Homeland Security Rescinds Obama-era Protection for Immigrant Parents

Published in Asian Journal on

Citizenship prospects of undocumented parents threatened  by the revoking of DAPA

The United States Department of Homeland Security (DHS) Secretary John F. Kelly signed a memorandum on Thursday, June 15, revoking a program that would have offered a pathway to citizenship for immigrant parents of U.S. legal permanent residents or citizens.

The program — called the Deferred Action for Parents of Americans and Lawful Permanent Residents (DAPA) — was introduced by former President Barack Obama in 2014 after the success of his landmark Deferred Action for Childhood Arrivals (DACA), which provided benefits for undocumented youth.

In 2015, a federal court blocked DAPA and since then, it has never been formally executed.

According to a press release from the DHS, Kelly consulted with Attorney General Jeff Sessions in rescinding Obama’s memorandum that created DAPA “because there is no credible path forward to litigate the currently enjoined policy.”

Previously, 26 states — all of which have Republican governors — sued the Obama administration for the DAPA memo, arguing that the president does not have the authority to implement “amnesty” of that grandeur.

If it were implemented, DAPA could have protected 3.7 million people from deportation, the Migration Policy Institute (MPI) estimated. According to University of Southern California (USC)’s Center for Immigrant Integration, 340,000 people in Los Angeles County would have been eligible for DAPA.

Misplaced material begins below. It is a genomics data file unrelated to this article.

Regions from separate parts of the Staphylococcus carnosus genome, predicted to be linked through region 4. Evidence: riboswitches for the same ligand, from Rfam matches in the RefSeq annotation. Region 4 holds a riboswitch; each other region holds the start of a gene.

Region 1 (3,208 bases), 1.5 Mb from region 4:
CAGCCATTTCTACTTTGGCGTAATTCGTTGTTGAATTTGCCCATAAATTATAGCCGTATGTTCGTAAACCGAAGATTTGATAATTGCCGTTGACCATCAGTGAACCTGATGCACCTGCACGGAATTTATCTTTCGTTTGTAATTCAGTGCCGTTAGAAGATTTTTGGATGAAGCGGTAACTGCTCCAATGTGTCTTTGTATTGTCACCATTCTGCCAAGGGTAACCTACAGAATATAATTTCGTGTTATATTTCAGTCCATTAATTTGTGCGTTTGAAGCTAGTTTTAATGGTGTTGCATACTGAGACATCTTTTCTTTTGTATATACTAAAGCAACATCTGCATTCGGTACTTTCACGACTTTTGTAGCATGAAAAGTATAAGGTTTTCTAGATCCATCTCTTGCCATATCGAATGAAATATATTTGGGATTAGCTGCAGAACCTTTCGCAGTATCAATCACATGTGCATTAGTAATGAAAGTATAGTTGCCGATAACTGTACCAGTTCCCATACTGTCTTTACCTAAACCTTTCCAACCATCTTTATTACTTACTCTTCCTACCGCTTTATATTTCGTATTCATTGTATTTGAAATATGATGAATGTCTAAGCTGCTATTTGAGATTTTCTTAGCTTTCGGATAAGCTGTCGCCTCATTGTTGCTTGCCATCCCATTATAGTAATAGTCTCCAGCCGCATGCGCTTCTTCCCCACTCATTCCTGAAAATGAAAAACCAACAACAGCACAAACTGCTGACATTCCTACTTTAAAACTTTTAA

In order to have been eligible for the program, undocumented immigrants must have been parents to U.S. citizens or lawful permanent residents as of November 20, 2014. The parents must have also been residents in the U.S. before January 1, 2010, and have no criminal records.

When announced, Obama’s intention with DAPA was to protect around 4 million parents from being separated from their families while also helping them secure legal work in the U.S.

The press release indicated that the DACA program will still remain in effect, aligning with President Donald Trump’s promise to “take care of” them.

Thursday’s revocation of the DAPA memo aligns with the administration’s stringent immigration policy. According to legal and civil rights organization Asian Americans Advancing Justice, the decision “does not come as a surprise.”

Since his inauguration, President Donald Trump has made vastly unpopular decisions when it comes to reforming the U.S. immigration system from implementing a travel ban from six Muslim-majority nations to proposing to build a border wall between the U.S. and Mexico.

“The administration’s efforts to target and vilify immigrants in myriad ways, from mass deportations to the Muslim ban and the VOICE office, will not be ignored just because it is currently maintaining DACA,” Advancing Justice wrote in a press release. “We will continue to resist these policies and stand up for justice and the dignity and humanity of all people.”

DACA recipients and those eligible for DACA are encouraged to know their rights and seek legal counsel when applying or renewing their DACA applications. (Klarize Medenilla/AJ Press)